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01-06-2007 | Original Paper | Uitgave 5/2007

Quality of Life Research 5/2007

Parent-proxy and child self-reported health-related quality of life: using qualitative methods to explain the discordance

Quality of Life Research > Uitgave 5/2007
Elise Davis, Caroline Nicolas, Elizabeth Waters, Kay Cook, Lisa Gibbs, Angela Gosch, Ulrike Ravens-Sieberer



Although parent-proxy reports of health-related quality of life (HRQOL) are only moderately correlated with child reported HRQOL, it remains unknown why these scores differ. The aim of this study was to use a qualitative methodology to examine why parents and children report different levels of HRQOL.


The sample consisted of 15 parent–child pairs. A think-aloud technique was used where parents and children were given a generic HRQOL instrument (KIDSCREEN) and instructed to share their thoughts with the interviewer. Qualitative analyses were conducted to assess whether parents and children base their answer on different experiences or reasoning, have different response styles, or interpret the items differently.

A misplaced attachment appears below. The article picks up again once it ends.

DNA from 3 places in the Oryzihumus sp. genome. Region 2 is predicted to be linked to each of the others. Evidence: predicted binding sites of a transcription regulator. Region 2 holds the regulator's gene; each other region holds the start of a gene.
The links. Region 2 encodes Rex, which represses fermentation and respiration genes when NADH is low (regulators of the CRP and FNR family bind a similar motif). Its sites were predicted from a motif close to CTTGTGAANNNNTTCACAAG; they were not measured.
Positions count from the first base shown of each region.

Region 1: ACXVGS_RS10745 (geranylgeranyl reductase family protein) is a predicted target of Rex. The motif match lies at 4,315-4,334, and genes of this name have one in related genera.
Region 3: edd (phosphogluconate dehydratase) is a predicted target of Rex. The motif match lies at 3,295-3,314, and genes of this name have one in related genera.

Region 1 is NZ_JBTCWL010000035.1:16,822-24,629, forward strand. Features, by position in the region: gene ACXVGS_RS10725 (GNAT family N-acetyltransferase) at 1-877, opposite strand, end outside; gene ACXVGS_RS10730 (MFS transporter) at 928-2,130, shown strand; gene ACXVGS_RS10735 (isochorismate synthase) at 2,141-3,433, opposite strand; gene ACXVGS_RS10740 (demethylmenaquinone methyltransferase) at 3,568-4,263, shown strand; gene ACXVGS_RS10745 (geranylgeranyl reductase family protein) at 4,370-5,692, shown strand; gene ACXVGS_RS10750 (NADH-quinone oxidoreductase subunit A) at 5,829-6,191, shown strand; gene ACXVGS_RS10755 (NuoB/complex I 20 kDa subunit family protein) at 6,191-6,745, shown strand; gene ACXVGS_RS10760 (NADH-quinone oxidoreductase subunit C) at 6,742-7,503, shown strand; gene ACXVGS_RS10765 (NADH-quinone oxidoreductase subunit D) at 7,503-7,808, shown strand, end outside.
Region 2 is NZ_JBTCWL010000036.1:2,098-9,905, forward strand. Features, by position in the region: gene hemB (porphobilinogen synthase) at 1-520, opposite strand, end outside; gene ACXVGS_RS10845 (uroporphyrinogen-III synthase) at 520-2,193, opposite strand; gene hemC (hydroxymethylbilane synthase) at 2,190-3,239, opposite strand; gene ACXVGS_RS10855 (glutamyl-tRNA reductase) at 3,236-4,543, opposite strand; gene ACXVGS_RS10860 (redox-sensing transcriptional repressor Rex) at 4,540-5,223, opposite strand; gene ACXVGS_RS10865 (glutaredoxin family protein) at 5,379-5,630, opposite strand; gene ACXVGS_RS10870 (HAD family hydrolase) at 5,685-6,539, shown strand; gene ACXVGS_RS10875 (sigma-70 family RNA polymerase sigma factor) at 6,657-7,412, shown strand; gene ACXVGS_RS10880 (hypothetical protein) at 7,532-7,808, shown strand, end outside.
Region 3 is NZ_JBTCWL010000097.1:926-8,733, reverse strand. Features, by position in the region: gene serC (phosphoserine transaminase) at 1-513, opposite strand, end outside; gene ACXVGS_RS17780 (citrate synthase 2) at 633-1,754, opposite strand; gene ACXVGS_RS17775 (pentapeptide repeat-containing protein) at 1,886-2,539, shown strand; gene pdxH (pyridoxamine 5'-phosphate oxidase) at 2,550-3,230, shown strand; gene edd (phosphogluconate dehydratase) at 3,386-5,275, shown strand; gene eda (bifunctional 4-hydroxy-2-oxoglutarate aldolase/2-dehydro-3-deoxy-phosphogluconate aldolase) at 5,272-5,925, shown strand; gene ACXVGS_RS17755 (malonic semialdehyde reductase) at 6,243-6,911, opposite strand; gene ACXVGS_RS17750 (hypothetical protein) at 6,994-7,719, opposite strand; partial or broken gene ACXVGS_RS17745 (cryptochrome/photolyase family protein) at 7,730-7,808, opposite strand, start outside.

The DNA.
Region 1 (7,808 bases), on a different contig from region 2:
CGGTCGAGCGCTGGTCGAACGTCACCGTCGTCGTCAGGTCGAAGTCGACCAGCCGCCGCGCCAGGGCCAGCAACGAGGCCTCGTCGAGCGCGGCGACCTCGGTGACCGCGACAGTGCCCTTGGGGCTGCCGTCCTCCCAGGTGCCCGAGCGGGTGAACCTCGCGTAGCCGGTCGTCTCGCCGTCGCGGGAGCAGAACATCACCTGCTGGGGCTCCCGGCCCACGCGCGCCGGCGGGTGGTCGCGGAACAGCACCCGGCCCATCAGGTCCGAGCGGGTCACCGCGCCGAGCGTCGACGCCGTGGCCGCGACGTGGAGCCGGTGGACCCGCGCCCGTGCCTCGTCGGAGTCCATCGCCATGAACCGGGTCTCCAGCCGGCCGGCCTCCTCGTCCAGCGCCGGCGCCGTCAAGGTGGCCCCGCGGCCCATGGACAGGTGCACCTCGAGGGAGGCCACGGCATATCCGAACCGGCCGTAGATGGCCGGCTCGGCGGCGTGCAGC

There was discordance between parents and children, in terms of rating scale and in terms of the reasoning for their answer. Children tended to have different response styles to parents, where for example, children tended to provide extreme scores (highest or lowest score) and base their response on one single example, more than parents. Parents and children interpreted the meaning of the items very similarly.


This study provides evidence to suggest that discordance among parent-child pairs on KIDSCREEN scores may be as a result of different reasoning and different response styles, rather than interpretation of items. These findings have important implications when parent-proxy reported HRQOL is used to guide clinical/treatment decisions.

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